16. Narang AT, Oldeg PF, Medzon R, Mahmood AR, Spector JA, Robinett DA. Comparison of intubation success of video laryngoscopy versus direct laryngoscopy in the difficult airway using high-fidelity simulation. Simulation in healthcare. Journal of the Society for Simulation in Healthcare. 2009;4(3):160–165. [PubMed]
17. Kim HJ, Chung SP, Park IC, Cho J, Lee HS, Park YS. Comparison of the GlideScope video laryngoscope and Macintosh laryngoscope in simulated tracheal intubation scenarios. Emergency Medicine Journal: EMJ. 2008;25(5):279–282. [PubMed]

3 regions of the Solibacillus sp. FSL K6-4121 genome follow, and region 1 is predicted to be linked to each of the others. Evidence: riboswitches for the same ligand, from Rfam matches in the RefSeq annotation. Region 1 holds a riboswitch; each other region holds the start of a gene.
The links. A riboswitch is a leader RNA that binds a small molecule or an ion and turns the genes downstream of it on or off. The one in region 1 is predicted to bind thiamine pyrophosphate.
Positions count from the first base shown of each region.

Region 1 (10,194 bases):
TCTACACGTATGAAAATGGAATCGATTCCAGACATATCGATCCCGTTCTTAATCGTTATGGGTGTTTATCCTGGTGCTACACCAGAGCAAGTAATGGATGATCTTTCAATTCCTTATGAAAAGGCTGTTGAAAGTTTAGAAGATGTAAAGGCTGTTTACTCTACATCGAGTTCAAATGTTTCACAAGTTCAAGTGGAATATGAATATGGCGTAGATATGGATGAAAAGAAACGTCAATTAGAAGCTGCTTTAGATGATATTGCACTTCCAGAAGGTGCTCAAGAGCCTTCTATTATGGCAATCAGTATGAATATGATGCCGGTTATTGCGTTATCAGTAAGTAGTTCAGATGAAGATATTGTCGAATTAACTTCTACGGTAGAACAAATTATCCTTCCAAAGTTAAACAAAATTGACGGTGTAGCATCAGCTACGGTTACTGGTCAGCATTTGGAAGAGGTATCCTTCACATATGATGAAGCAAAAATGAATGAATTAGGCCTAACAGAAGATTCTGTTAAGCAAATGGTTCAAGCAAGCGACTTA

18. Vanderbilt AA, Mayglothling J, Pastis NJ, Franzen D. A review of the literature: direct and video laryngoscopy with simulation as educational intervention. Advances in Medical Education and Practice. 2014;5:15–23. [PMC free article] [PubMed]

Articles from Journal of Medicine and Life are provided here courtesy of Carol Davila - University Press